Irish writers are known for their lyricism and long-windedness, and Seanachai eats it up. With The Weir, Miller spits out a dialogue-packed product that’s still able to tap into our deepest fears of the unknown. I’m guessing the buzz will quickly mount.

   
  
Rating: ★★★½
    
    

The Weir - Seanachai Theatre 02

   
   

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Review: “Lies and Liars” by Theatre Seven of Chicago

Can We Handle the Truth?

 Lies & Liars

Theatre Seven of Chicago at Chicago Dramatists presents

Lies and Liars
Conceived and directed by Margot Bordelon and Cassy Sanderson
Thru August 30 (buy tickets)
Reviewed by Timothy McGuire

Margot Bordelon and Cassy Sanderson created and directed Lies & Liars, which investigates the nature of lies and whether our lives would really be better off if we always knew the truth. The story utilized to present the grey area between truth and dishonesty is told through the employees of an international lie protection agency (ALCOR) located in Chicago. In this office holds everyone’s files containing the vast number of lies that have been told to them, including the employees.

Lies & Liars Courtney O’Neil has designed the stage as an average office space separated into individual cubicles by portable walls which are frequently moved around to change the stage to another space/floor within the office. Each employee is introduced with a Zach Morris-style freeze-frame moment (ala Saved By The Bell) where the stage is darkened except for the spot light on the actress/actor and a short humorous bio of the character is displayed. The story follows a newly hired janitor Ben (Brad Smith) as he frets about his recent break-up with his girlfriend and is tempted with the ability to know the truth by reading his own file. As the play develops the scenes change in a rhythmic movement that is at first entertaining, but the constant unnecessary shifting between sets interrupts the character development and loose its clever quality after the first few times it is done.

Lies & Liars The idea of exploring the necessity of lies, and the impact it would have on our lives if we knew the truth about everything and everyone around us is interesting and holds the potential for a meaningful reflection on human nature. Lies & Liars falls short in its effort to question the depth of the nature of lies and its impact on its characters. The script does nothing to further give insight in to the subject matter of truth, and the presentation is plain yet saved by the chemistry and top-notch performance of the cast.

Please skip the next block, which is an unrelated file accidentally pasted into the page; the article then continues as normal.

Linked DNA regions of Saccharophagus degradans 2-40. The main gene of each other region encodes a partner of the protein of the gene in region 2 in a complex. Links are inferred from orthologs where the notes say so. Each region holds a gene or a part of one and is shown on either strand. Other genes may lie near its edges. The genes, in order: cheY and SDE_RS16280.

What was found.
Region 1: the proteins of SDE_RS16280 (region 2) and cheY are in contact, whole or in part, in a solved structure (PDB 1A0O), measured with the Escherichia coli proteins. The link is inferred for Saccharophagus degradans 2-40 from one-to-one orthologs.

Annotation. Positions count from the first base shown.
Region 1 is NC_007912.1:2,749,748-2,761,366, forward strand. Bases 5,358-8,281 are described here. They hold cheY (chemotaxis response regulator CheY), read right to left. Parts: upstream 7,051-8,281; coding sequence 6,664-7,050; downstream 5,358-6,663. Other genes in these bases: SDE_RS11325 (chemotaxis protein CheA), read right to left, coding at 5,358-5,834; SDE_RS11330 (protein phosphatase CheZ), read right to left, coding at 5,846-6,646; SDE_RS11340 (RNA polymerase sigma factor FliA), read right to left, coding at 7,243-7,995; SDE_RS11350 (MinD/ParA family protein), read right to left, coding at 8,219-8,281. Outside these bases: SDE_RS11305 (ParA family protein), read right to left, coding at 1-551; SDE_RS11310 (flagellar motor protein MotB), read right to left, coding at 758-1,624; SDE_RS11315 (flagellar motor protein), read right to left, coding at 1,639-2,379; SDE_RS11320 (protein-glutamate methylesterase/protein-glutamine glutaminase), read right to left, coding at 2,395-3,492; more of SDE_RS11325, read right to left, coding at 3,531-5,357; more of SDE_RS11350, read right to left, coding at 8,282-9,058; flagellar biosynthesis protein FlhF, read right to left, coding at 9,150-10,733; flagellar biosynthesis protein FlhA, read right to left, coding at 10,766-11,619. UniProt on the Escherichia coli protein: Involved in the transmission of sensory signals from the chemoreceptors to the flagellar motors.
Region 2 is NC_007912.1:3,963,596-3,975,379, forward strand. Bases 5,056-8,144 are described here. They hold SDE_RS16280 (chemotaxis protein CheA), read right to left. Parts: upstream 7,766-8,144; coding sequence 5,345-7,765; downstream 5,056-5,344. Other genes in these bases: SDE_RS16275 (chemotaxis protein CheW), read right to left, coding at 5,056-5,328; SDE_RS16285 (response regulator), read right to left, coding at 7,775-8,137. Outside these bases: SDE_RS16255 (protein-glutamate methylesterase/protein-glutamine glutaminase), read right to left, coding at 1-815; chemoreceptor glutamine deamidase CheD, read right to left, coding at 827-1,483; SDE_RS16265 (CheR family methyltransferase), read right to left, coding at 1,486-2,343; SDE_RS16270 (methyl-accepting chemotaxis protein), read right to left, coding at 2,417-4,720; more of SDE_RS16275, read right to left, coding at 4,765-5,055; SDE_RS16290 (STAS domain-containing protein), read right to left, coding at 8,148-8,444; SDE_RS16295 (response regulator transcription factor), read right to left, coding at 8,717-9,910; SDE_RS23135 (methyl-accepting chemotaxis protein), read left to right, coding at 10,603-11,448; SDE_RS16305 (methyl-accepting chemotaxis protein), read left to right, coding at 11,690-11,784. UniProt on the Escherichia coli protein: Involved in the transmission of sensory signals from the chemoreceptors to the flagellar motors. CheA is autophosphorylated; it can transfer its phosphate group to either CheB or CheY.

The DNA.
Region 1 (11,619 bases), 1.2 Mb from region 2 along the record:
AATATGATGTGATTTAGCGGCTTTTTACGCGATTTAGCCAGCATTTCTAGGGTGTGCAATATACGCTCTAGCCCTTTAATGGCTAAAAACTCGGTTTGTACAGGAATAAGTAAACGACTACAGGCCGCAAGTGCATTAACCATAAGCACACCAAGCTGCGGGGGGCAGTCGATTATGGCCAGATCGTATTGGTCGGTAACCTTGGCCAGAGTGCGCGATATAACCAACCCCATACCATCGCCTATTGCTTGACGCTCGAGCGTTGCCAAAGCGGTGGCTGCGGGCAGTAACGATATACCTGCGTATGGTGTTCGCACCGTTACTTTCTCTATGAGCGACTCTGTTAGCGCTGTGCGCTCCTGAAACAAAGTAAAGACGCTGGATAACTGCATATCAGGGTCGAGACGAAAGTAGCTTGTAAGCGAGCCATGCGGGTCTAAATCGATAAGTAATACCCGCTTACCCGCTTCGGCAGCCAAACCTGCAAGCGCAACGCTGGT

From the opening of the play, Vikki (Marjorie Armstrong) steals the show. Her physical concoctions have you giggling in your seat. She brings life into her character with the stress in her face and a hump in her back. Constantly pushing her body to the extreme of ridiculous, she never even moves a finger without it being in-line with her character. It is the tremendously physical acting with in the whole cast that brings out the personalities of the characters. The script lacks meaningful dialogue that would Lies & Liarsengage the audience and help us understand the emotions and thought process of the characters but the actress/actors make up for the lack of words with their absurd and subtle physical interactions on stage.

The motivations to lie  is explored and classifications and rationalizations are given for why people hide the truth and the possible importance for the existence of dishonesty, although if you are looking for a thought provoking play or even a new perspective on the subject you will be surely disappointed. In the end, the intriguing premise of Lies & Liars by Theatre Seven remains underdeveloped.  Thankfully, however, the acting remained creatively entertaining throughout. So, if you are looking for a meaningless fun time and a chance to see a cast of young rising stars, check out Lies & Liars at Chicago Dramatist.

Rating: «½